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Exploring Implicit Bias

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The following collection of resources is a five-step guide on implicit bias assembled by the Seaver Diversity Council at Pepperdine University. Faculty and staff on hiring committees are required to complete the Implicit Bias course. Those not on a hiring committee and not in need of a certificate of completion, are invited to work through this brief material as a way of initiating a conversation on how hidden bias may affect the hiring process at Pepperdine.

Five-Step Guide

  Step 1: Review the Definition (1 min)

Implicit bias is the term used to describe a predisposition we have that we are not consciously aware of—but which may nonetheless affect our perceptions and decisions. Even those who are explicitly in favor of diversity and equity in the workplace may exhibit unconscious bias for or against a subset of people (in terms of race, gender, sexuality, age, body type, etc.) as a result of embedded societal norms. Studies have shown that implicit bias can have an impact on the hiring process (including how a job is advertised and who is interviewed). When serving on a hiring committee, it is important to become more aware of our hidden biases so that we can actively work toward a more diverse and equitable community.

Optional: For other websites that offer an extended definition and description of implicit bias, see:

  Step 2: Take an Implicit Association Test (10 min)

Researchers in the area of implicit bias have developed a series of online tests designed to measure your potential implicit bias in a particular area. The tests measure how quickly you can make associations between stereotypically positive and negative things with theoretically neutral groups of people. We invite you to take a test in an area of your choice (there is a wide range). The test should take about 10 minutes. You may be surprised by the results.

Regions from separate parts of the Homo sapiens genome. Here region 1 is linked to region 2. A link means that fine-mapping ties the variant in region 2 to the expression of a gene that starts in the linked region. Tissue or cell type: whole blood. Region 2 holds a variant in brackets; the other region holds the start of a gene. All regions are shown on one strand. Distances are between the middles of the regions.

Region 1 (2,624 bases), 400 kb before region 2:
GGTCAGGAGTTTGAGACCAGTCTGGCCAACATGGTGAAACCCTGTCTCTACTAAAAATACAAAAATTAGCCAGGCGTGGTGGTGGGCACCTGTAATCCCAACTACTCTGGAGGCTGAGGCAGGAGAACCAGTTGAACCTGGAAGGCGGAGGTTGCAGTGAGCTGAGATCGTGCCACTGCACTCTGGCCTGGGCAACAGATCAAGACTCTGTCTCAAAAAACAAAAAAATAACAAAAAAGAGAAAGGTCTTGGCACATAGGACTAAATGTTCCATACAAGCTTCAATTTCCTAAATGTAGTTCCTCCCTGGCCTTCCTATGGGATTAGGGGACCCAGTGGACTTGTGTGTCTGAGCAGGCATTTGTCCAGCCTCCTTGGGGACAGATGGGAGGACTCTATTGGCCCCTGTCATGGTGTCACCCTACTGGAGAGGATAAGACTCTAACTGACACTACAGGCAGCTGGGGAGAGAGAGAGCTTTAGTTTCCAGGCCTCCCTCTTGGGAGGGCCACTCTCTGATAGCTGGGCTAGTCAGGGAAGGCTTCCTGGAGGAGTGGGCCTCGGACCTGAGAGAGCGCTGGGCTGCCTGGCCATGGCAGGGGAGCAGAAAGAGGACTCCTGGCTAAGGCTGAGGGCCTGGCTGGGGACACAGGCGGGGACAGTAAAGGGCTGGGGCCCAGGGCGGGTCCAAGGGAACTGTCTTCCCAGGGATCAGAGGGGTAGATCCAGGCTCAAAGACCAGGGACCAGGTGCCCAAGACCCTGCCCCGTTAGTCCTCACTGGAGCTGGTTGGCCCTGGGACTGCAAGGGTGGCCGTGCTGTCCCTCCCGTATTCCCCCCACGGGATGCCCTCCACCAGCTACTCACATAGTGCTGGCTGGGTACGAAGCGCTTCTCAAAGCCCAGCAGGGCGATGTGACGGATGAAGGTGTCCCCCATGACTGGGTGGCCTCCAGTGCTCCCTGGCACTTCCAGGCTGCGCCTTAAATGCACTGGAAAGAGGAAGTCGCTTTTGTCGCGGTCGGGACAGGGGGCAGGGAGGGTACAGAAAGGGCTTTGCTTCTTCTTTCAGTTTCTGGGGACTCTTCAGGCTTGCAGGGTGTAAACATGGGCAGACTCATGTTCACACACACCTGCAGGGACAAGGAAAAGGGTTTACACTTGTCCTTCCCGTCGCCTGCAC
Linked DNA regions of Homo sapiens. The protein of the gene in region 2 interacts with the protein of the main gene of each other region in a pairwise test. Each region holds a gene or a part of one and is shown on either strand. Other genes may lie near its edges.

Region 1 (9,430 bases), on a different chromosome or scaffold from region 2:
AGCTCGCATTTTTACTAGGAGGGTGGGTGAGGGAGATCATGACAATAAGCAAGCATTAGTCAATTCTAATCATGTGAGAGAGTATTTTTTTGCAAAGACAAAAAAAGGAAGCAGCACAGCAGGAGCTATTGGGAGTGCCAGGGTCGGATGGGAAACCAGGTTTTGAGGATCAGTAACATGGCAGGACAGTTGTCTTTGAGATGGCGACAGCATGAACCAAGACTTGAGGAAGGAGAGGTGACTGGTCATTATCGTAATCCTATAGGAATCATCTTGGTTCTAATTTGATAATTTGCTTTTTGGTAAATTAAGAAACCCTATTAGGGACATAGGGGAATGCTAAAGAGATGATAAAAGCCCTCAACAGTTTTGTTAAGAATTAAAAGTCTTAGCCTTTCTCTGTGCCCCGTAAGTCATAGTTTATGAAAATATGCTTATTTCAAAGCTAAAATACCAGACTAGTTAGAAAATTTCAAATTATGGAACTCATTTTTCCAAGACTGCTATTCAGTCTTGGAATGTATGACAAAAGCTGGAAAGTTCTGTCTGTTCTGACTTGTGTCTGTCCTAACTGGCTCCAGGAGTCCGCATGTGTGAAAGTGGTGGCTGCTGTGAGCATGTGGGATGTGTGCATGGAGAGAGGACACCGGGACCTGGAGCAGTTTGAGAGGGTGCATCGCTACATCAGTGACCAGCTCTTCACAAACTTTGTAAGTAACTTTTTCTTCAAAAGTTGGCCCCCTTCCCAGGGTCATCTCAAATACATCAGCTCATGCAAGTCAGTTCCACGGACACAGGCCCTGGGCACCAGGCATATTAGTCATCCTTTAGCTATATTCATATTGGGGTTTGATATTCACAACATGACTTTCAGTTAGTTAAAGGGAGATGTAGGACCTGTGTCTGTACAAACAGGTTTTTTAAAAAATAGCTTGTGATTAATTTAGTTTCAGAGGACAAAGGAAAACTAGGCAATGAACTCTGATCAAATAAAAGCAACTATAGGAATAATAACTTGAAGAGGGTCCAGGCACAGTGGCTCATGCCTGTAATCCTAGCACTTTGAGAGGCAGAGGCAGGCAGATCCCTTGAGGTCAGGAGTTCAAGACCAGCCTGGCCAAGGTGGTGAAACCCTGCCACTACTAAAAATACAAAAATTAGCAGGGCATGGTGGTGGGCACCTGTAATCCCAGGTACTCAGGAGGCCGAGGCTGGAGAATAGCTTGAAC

The tests are hosted by Project Implicit at Harvard University and can be taken here.

  Step 3: Read an Article (10 min)

As an introduction for our specific context (hiring in an educational institution), we recommend a short article entitled "Hidden Forces: The Power of Implicit Bias and Its Impact on Hiring," written by Donna Orem, the president of the National Association of Independent Schools (an organization of non-profit private schools). The three-page article addresses specific instances of how implicit bias has affected hiring practices in the past and discusses factors to consider in order to mitigate implicit bias in future hiring decisions.

Optional: There are many other resources that explain implicit bias and provide examples. Here are a handful of other articles that may be helpful if you would like to learn more:

  Step 4: Watch a Video (6—17 min)

The following TEDx talk delivered by Valerie Alexander, the CEO of a tech company, offers several helpful illustrations of how implicit bias enters into the workplace and suggests ways of actively combating it. We invite you to watch it and consider how her examples can apply to your context.

Optional: If you prefer a shorter video or wish to explore further illustrations of implicit bias, consider the following additional resources:

  Step 5: Discuss the Next Steps with Your Hiring Committee

After becoming more aware of implicit bias, discuss what you learned with the other members of your hiring committee. Consider what active steps your committee can take to reduce the presence of hidden bias in your particular search, interview, and hiring process. Feel free to explore the additional resources listed above and below to learn more about hidden bias.

Optional: Want to read more? The creators of the Implicit Association Test have summarized their findings for a non-specialist audience in the book:

  • Blindspot: Hidden Biases of Good People, by Mahzarin Banaji and Anthony Greenwald (A copy is available in Pepperdine's Payson Library.)